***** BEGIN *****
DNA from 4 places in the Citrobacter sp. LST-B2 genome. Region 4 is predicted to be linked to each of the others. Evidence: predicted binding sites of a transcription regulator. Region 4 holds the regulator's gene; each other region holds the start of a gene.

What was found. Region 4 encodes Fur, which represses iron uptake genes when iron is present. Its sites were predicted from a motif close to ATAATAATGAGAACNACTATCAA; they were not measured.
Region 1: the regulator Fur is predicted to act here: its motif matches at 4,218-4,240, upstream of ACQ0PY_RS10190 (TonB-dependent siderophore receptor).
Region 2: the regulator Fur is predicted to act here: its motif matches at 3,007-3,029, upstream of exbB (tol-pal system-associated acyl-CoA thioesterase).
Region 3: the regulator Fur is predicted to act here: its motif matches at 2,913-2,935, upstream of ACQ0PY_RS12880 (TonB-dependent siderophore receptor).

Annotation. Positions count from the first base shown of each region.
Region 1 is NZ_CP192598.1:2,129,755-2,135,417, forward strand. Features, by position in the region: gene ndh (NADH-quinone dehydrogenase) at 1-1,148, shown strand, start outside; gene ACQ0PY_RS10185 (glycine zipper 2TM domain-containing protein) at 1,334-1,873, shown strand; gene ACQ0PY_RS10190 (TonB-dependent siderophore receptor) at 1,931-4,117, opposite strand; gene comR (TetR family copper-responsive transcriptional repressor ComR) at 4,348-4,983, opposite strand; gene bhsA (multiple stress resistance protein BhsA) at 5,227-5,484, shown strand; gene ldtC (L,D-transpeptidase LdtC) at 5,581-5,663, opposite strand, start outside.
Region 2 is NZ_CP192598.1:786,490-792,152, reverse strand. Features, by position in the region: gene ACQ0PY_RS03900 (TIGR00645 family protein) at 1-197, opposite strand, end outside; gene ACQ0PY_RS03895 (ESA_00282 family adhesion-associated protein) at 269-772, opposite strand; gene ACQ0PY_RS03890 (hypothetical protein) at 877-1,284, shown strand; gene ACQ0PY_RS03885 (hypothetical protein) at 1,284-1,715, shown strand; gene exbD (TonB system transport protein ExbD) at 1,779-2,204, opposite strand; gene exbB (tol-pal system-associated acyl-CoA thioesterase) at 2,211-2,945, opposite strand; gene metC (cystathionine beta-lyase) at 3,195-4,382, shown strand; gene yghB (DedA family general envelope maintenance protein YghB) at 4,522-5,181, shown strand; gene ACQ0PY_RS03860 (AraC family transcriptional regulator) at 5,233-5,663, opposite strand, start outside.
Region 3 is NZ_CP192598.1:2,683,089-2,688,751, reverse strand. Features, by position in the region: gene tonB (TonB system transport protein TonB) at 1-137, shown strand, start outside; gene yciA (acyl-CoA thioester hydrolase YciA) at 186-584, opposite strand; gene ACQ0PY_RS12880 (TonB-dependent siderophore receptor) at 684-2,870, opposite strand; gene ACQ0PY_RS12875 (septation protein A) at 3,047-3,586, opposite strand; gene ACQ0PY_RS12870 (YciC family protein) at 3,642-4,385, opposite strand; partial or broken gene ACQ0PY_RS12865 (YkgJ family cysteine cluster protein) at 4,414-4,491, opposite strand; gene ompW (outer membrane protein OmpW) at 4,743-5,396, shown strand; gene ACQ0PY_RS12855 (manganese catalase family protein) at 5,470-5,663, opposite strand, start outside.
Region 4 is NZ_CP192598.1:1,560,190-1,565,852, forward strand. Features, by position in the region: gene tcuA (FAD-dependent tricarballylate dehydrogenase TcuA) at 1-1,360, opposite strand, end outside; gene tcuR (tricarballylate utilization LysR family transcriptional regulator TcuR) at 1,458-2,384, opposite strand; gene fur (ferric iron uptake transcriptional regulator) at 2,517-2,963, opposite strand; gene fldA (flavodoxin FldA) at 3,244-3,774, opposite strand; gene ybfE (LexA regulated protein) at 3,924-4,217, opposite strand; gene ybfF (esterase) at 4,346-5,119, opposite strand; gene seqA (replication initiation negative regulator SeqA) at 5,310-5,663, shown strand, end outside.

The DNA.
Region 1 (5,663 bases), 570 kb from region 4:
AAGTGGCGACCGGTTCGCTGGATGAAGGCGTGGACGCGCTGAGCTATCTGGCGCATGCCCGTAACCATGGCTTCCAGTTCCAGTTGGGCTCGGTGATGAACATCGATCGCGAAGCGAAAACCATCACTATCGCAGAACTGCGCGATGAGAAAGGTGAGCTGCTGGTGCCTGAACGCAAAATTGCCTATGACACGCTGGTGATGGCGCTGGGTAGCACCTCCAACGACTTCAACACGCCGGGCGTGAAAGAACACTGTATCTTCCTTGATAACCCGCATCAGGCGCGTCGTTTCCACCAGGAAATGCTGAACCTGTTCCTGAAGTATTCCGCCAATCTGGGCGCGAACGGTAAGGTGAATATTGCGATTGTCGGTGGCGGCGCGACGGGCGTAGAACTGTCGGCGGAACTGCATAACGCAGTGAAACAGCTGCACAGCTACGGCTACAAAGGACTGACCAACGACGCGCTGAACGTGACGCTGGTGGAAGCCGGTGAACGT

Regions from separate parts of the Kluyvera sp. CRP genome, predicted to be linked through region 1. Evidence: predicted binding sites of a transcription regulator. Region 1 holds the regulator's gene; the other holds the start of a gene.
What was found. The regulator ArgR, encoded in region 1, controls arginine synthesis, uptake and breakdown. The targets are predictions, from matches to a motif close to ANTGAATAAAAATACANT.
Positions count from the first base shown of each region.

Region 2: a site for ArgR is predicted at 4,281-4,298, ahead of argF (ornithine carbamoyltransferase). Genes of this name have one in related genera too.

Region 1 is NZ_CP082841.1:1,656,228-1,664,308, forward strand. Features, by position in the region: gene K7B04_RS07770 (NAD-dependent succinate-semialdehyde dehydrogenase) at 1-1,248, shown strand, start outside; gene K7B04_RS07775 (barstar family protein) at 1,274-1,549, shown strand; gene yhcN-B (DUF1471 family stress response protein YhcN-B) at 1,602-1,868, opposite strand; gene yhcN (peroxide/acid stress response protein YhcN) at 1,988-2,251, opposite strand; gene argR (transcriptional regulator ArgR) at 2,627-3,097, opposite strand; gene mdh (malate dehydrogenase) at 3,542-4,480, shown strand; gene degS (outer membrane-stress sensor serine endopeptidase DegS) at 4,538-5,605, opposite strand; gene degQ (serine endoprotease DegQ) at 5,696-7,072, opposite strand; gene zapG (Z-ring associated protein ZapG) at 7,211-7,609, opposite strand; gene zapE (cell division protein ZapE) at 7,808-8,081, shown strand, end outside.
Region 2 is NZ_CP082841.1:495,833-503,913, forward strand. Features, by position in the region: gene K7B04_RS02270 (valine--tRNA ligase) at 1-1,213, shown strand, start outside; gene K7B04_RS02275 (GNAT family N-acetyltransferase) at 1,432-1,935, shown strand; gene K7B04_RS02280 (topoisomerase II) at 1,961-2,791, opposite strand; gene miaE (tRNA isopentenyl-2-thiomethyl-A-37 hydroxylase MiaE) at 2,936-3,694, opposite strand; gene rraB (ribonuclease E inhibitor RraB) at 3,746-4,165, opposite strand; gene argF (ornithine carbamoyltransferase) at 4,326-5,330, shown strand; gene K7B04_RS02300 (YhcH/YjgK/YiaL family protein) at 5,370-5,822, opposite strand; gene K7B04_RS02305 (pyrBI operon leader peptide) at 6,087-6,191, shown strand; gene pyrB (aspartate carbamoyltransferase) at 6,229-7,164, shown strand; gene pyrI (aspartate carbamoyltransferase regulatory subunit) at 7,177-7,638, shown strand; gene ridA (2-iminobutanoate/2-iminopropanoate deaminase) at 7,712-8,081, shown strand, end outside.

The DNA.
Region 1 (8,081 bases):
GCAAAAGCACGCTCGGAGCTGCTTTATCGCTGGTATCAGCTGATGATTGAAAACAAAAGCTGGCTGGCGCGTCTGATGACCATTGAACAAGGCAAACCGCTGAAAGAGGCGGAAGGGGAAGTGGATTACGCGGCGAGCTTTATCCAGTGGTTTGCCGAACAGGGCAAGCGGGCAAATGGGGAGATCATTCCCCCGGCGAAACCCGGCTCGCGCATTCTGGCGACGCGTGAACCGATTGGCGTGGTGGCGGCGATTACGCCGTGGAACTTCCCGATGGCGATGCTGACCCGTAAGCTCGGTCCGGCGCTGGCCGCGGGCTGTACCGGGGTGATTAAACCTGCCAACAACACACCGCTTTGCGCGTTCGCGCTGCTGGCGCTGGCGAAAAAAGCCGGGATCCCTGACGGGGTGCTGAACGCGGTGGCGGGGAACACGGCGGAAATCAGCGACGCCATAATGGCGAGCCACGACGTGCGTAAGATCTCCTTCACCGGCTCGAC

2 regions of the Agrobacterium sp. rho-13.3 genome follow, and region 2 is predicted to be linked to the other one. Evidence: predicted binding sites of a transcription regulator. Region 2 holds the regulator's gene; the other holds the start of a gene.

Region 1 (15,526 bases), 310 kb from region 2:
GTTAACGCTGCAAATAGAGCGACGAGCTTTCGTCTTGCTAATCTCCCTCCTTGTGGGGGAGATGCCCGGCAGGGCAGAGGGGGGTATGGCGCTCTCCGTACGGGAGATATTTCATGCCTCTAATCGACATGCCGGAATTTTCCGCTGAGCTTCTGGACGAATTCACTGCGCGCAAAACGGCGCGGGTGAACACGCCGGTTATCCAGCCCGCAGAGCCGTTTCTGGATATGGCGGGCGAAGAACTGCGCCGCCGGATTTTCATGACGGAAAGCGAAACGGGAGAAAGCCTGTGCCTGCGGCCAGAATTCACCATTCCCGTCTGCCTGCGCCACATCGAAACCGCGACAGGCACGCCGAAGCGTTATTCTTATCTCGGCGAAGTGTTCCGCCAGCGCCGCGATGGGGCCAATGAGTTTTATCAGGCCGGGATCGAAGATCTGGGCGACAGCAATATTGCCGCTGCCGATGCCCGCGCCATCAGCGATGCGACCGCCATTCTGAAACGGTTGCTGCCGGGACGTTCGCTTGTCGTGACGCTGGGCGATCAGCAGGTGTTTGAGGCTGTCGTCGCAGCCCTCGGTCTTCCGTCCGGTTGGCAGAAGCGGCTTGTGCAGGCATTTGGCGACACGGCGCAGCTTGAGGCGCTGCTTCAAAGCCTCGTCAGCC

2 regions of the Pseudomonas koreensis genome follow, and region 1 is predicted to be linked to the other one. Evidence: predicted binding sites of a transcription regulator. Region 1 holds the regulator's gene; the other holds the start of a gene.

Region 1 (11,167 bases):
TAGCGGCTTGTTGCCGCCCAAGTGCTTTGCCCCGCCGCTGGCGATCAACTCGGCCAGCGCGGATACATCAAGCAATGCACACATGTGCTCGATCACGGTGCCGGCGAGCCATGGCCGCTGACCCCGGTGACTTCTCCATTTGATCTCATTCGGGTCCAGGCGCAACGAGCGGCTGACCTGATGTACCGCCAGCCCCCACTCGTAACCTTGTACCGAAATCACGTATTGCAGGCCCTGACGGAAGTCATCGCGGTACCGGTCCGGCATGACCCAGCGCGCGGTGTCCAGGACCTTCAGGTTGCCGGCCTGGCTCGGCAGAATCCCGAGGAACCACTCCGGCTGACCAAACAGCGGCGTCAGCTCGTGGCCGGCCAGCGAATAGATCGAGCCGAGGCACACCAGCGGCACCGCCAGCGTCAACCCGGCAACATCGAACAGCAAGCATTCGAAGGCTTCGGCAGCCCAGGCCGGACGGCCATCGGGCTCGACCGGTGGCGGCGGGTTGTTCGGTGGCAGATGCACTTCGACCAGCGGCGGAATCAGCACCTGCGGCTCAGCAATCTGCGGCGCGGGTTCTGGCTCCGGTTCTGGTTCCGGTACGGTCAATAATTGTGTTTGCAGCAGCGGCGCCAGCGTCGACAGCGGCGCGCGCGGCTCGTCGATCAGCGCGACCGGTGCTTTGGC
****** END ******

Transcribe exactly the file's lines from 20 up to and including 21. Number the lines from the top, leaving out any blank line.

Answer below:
The DNA.
Region 1 (8,081 bases):